First Week Doing Local End Dump-My Story And Questions

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John G.'s Comment
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Hi all, **if you're a tldr guy, skip to the bottom for a numbered list of questions. If you wanna be Dr. Phil, learn about my background, and hear about my first week driving local end dump, start here!

The past 10 months of my life have been the hardest period of my life. I decided to quit my teaching job of 8 years where I was well-liked, comfortable, had summers off and took (past tense) a lot of anxiety medication to handle the boredom from repetition.

How long can one teach the same subject without going insane? This year the students were less and less engaged in class, while deeply hypnotized by their cell phones. I'm only 30, but I can already feel the age gap widening in communication-I had not experienced this before covid, but I was known as one of the most liked teachers by students. We had engaging discussions, we learned a lot and this disappeared. I was teaching to collect a check and hoped for good interactions and learning moments. Students told me this- I am not bragging.

During this school year, I got my CDL for the second time, but this time was different-I busted my ass prepping for the test with the intention of driving full time when school was over.

Before, I hauled containers during summers for an owner operator , but this was a side hustle with no benefits-I still had benefits from the teaching job.

Except for my trucker friends and girlfriend, I got nothing but flack from parents, since our family values education. Last year when I saw a 15 year teacher makes only 10k more than me, I stopped seeing teaching as an option if I want a comfortable life. I felt immense guilt towards the job (which didn't always treat me well) and my family. But ****, I want to make money and I love trucks, I put my windows down when driving next to them to hear the exhaust. Enough background, let's talk about my first week.

I got hired as an end dump driver at a yard 45 min away from my house. We leave the yard at 5 or 6 am, which means I wake up at 4 to get there.

On my way, I get a big cup of coffee, a bottle of water and healthy snacks (protein cookie) to last me till lunch. During lunch, I get a bigger meal, but not a coma-inducing carb bomb

The trips are about 30-50 min from one site to deposit shale at a concrete facility.

I am on a special meal plan, I am an athlete, and my nutritionist has me eating healthy snacks every 2 hours so I'm not hungry.

I was able to make 6 of 7 loads on my first solo day.

There was one curveball- I took the road test in a tractor trailer. When I got there they told me I will start in a super tandem (fancy dump truck). I had never driven a dump truck before, I have just hauled containers. I am still figuring out the quirks with these, as I've noticed they feel top heavy. I'm not mad about this- the manager told me I will drive a tractor trailer in a month or sooner if I feel comfortable. I got a clean bill of health from my trainer, who only spent two days with me.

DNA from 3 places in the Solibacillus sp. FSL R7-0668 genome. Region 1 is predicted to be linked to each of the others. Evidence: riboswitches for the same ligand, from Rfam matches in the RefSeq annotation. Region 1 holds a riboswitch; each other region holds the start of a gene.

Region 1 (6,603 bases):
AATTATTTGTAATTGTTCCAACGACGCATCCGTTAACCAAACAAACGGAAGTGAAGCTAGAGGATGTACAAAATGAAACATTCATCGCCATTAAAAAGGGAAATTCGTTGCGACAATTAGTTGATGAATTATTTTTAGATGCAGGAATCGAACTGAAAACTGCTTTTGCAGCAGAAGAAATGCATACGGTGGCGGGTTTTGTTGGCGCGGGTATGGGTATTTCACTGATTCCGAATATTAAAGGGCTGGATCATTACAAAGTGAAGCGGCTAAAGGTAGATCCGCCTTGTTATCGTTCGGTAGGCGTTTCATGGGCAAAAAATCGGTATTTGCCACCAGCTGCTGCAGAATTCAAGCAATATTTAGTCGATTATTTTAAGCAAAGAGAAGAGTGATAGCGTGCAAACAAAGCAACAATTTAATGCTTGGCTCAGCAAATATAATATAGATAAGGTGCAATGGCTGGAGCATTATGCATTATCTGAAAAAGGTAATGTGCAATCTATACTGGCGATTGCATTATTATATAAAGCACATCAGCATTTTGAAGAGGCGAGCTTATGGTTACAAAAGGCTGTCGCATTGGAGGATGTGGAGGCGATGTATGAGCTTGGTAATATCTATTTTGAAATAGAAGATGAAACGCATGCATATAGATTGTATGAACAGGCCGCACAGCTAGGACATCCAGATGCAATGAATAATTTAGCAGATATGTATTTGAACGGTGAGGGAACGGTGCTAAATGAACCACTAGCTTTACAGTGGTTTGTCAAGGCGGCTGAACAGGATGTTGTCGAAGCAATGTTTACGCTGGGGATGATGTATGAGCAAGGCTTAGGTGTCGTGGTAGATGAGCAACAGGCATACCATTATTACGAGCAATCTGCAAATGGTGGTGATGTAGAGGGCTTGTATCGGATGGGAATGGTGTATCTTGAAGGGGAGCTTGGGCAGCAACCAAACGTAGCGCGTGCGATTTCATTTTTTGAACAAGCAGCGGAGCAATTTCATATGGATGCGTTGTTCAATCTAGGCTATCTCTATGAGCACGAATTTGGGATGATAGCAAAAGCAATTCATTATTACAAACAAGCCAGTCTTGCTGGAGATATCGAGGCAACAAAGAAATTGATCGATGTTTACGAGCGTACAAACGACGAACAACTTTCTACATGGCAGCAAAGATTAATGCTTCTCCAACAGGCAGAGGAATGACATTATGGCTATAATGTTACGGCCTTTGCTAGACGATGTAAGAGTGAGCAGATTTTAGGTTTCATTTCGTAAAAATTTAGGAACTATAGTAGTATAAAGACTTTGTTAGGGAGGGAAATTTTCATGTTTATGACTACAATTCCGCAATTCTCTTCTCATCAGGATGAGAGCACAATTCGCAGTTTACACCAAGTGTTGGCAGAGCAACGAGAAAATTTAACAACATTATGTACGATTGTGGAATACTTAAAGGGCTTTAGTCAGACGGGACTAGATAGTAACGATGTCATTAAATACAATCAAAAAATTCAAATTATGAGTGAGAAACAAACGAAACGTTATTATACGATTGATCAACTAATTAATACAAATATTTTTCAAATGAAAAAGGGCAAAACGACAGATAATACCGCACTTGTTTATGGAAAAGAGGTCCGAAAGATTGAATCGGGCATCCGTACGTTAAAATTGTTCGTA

A couple things I noticed: -there is not lot of time to jerk off. This isn't a bad thing, but a new feeling for me. It's back and forth with the loads with an occasional stop at a gas station to pee, get a snack and drink. I also don't **** during the day, so as one can imagine I get some nasty gas by the end of the day and all hell brakes loose when I get home. But at least I can stop and pee, and this was one of my biggest fears. The cab has a camera inside, so I can't go in a bottle

-at the end of the day i feel accomplished. I even stayed later than a few other drivers to clean the truck

-I also feel tired, but not bad. My clinical anxiety has almost disappeared, since I work a full 12 hour shift

****TLDR Here are the questions for local drivers.

1. What do you do to motivate yourself to keep going? On m first solo day, I could feel the motivation and hustle to get the **** done. I made less food stops than the day before

2. Good coolers for a small cab? I find cold drinks wake me up well. I also eat a half a small bag of chips, it's enough to get me going

3. How do you handle post lunch fatigue? I pulled over to sleep for 10min, but couldn't sleep so I kept trucking and drank a Starbucks. I want to improve on this

4. What do you do at the end of the day? When I get home I have mixed feelings. I want a good meal- I usually eat my first real meal of the day, I eat gas station snacks throughout the day. I feel tired, but I still have to workout. When I get a rhythm to the new job, will I be able to workout again after work?